South Yorkshire Times, June 18th, 1955
Ambitious Extensions by Conisbrough Crisp Makers
Extensions costing thousands of pounds are being carried out at the X.L potato crisp factory in Conisbrough, second largest manufactures of crisps in the country.
The factory opened at Conisbrough in 1947 and the business has had a meteoric rise. The firm took over some old buildings in Sheffield Road and after a certain amount of renovation installed the complicated machinery used in the production of crisps. With in the business extending as far North as Sunderland and as far South as Bristol and from coast to coast, the original buildings soon became overcrowded.
A brook running across the building land has provided the contractors with one of their major problems and it has been necessary to culvert it with five foot concrete sewer pipes. This was done about 18 months ago and the new building, which will be used chiefly for storage purposes, came into use about three weeks ago.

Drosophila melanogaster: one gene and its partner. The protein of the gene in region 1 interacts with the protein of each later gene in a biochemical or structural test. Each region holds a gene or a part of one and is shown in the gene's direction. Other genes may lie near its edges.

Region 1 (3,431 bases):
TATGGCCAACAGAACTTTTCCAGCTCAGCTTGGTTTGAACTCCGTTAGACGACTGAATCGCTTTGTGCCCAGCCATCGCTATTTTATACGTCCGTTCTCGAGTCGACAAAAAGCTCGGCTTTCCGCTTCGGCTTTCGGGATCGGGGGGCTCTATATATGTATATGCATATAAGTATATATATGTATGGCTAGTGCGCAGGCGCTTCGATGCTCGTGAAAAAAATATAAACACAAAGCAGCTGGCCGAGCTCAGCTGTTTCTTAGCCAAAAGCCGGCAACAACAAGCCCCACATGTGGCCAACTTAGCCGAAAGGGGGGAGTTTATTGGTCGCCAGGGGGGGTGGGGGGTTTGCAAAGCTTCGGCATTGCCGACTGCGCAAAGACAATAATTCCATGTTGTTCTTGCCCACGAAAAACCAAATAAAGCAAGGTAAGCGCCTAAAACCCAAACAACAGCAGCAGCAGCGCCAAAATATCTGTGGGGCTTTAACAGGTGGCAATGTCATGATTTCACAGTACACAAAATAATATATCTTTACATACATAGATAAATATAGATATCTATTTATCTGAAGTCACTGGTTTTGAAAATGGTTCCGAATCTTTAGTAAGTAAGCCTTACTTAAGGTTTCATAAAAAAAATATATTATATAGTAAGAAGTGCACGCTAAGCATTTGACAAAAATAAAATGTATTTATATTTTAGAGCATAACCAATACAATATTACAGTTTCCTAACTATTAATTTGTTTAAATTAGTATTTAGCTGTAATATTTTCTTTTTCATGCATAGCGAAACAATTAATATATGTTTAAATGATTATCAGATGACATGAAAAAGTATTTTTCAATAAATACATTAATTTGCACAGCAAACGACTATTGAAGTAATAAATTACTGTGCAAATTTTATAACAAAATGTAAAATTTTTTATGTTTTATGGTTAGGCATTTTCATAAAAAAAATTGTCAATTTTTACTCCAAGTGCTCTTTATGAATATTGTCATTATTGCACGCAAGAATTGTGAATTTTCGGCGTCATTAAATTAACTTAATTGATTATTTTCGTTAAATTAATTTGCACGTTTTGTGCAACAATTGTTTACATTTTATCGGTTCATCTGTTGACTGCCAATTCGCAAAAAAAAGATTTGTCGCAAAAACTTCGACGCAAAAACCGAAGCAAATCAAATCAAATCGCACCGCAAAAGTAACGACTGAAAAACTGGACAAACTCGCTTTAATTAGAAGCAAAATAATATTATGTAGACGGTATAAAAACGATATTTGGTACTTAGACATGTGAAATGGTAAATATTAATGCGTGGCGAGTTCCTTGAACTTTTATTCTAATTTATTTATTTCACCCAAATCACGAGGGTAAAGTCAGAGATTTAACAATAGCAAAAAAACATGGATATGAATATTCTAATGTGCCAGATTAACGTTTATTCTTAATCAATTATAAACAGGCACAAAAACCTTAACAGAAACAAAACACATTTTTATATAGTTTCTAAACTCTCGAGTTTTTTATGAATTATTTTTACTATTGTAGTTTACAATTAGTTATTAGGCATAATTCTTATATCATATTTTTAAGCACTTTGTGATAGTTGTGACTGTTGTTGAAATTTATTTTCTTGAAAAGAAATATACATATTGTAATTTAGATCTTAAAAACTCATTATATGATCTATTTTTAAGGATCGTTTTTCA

Fourteen pans are in use at the moment for frying crisps and space has been left in the new building to accommodate further pans, if necessary.
The extension to the factory will not at the moment create a demand for new labour the secretary, Mr. C. M. Wright, told a ‘South Yorkshire Times’ reporter this week. He explained that their labour force usually rises to about 110 in the summer but falls to about 60 during the winter. ‘If we put new pans in next year we will want more labour, but not in the immediate future apart from our ordinary seasonal commitments,’ said Mr. Wright.
The firm manufactures fifteen million bags of crisps a year, uses 40 bags of potatoes a week, and 1,200 gallons of vegetables oil for cooking.
Our representative new the many interesting processes in the production of crisps and his query: ‘Who puts the salt in’ was answered by a row of girls – salt bobbers – who put the salt into the bags as they move along a chute at the rate of over 30 bags a minute